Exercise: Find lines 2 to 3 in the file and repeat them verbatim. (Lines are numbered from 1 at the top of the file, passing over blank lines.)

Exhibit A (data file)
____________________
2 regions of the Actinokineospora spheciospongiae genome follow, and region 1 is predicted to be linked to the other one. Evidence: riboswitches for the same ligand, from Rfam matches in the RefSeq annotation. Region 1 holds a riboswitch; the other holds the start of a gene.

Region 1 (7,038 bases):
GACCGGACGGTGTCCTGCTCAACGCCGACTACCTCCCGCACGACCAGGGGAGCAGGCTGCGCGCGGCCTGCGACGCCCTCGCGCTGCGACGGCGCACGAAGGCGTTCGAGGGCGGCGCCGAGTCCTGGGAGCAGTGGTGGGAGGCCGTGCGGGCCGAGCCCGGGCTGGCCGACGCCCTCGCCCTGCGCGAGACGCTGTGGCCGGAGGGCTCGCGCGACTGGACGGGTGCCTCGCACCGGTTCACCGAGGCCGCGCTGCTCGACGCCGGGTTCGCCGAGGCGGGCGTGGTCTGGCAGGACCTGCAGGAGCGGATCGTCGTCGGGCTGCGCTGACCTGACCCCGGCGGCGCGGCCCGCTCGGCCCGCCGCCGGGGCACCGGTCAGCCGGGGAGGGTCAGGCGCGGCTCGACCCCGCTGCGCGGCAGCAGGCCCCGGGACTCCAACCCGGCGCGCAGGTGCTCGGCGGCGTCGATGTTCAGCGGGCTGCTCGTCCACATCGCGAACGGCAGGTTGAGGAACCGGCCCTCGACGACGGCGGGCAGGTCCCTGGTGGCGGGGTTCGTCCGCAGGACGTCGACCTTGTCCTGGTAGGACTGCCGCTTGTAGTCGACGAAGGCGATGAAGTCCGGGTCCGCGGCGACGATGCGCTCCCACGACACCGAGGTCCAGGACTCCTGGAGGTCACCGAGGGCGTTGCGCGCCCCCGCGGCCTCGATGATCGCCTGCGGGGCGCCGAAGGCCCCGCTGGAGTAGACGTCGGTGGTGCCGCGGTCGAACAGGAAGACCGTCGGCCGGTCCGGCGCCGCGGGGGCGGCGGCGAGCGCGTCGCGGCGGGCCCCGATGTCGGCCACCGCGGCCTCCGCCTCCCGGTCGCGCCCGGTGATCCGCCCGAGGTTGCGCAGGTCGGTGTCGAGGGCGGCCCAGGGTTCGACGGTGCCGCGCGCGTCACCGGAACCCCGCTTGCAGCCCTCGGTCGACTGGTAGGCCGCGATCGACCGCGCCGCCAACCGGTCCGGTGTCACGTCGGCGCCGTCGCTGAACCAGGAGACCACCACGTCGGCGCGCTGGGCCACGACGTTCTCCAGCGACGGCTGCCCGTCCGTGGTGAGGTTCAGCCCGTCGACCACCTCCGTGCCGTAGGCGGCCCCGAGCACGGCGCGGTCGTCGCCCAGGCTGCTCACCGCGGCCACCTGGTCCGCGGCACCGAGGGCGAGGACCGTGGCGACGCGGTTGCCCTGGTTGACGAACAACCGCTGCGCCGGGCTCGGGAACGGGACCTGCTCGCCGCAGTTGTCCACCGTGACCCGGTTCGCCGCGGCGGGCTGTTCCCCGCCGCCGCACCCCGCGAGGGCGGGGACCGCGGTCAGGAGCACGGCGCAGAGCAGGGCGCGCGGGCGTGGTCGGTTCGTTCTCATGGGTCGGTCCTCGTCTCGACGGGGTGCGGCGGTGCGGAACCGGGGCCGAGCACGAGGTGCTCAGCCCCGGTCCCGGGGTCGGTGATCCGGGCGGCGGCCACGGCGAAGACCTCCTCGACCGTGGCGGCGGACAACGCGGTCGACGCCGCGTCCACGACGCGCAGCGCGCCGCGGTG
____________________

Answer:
Region 1 (7,038 bases):
GACCGGACGGTGTCCTGCTCAACGCCGACTACCTCCCGCACGACCAGGGGAGCAGGCTGCGCGCGGCCTGCGACGCCCTCGCGCTGCGACGGCGCACGAAGGCGTTCGAGGGCGGCGCCGAGTCCTGGGAGCAGTGGTGGGAGGCCGTGCGGGCCGAGCCCGGGCTGGCCGACGCCCTCGCCCTGCGCGAGACGCTGTGGCCGGAGGGCTCGCGCGACTGGACGGGTGCCTCGCACCGGTTCACCGAGGCCGCGCTGCTCGACGCCGGGTTCGCCGAGGCGGGCGTGGTCTGGCAGGACCTGCAGGAGCGGATCGTCGTCGGGCTGCGCTGACCTGACCCCGGCGGCGCGGCCCGCTCGGCCCGCCGCCGGGGCACCGGTCAGCCGGGGAGGGTCAGGCGCGGCTCGACCCCGCTGCGCGGCAGCAGGCCCCGGGACTCCAACCCGGCGCGCAGGTGCTCGGCGGCGTCGATGTTCAGCGGGCTGCTCGTCCACATCGCGAACGGCAGGTTGAGGAACCGGCCCTCGACGACGGCGGGCAGGTCCCTGGTGGCGGGGTTCGTCCGCAGGACGTCGACCTTGTCCTGGTAGGACTGCCGCTTGTAGTCGACGAAGGCGATGAAGTCCGGGTCCGCGGCGACGATGCGCTCCCACGACACCGAGGTCCAGGACTCCTGGAGGTCACCGAGGGCGTTGCGCGCCCCCGCGGCCTCGATGATCGCCTGCGGGGCGCCGAAGGCCCCGCTGGAGTAGACGTCGGTGGTGCCGCGGTCGAACAGGAAGACCGTCGGCCGGTCCGGCGCCGCGGGGGCGGCGGCGAGCGCGTCGCGGCGGGCCCCGATGTCGGCCACCGCGGCCTCCGCCTCCCGGTCGCGCCCGGTGATCCGCCCGAGGTTGCGCAGGTCGGTGTCGAGGGCGGCCCAGGGTTCGACGGTGCCGCGCGCGTCACCGGAACCCCGCTTGCAGCCCTCGGTCGACTGGTAGGCCGCGATCGACCGCGCCGCCAACCGGTCCGGTGTCACGTCGGCGCCGTCGCTGAACCAGGAGACCACCACGTCGGCGCGCTGGGCCACGACGTTCTCCAGCGACGGCTGCCCGTCCGTGGTGAGGTTCAGCCCGTCGACCACCTCCGTGCCGTAGGCGGCCCCGAGCACGGCGCGGTCGTCGCCCAGGCTGCTCACCGCGGCCACCTGGTCCGCGGCACCGAGGGCGAGGACCGTGGCGACGCGGTTGCCCTGGTTGACGAACAACCGCTGCGCCGGGCTCGGGAACGGGACCTGCTCGCCGCAGTTGTCCACCGTGACCCGGTTCGCCGCGGCGGGCTGTTCCCCGCCGCCGCACCCCGCGAGGGCGGGGACCGCGGTCAGGAGCACGGCGCAGAGCAGGGCGCGCGGGCGTGGTCGGTTCGTTCTCATGGGTCGGTCCTCGTCTCGACGGGGTGCGGCGGTGCGGAACCGGGGCCGAGCACGAGGTGCTCAGCCCCGGTCCCGGGGTCGGTGATCCGGGCGGCGGCCACGGCGAAGACCTCCTCGACCGTGGCGGCGGACAACGCGGTCGACGCCGCGTCCACGACGCGCAGCGCGCCGCGGTG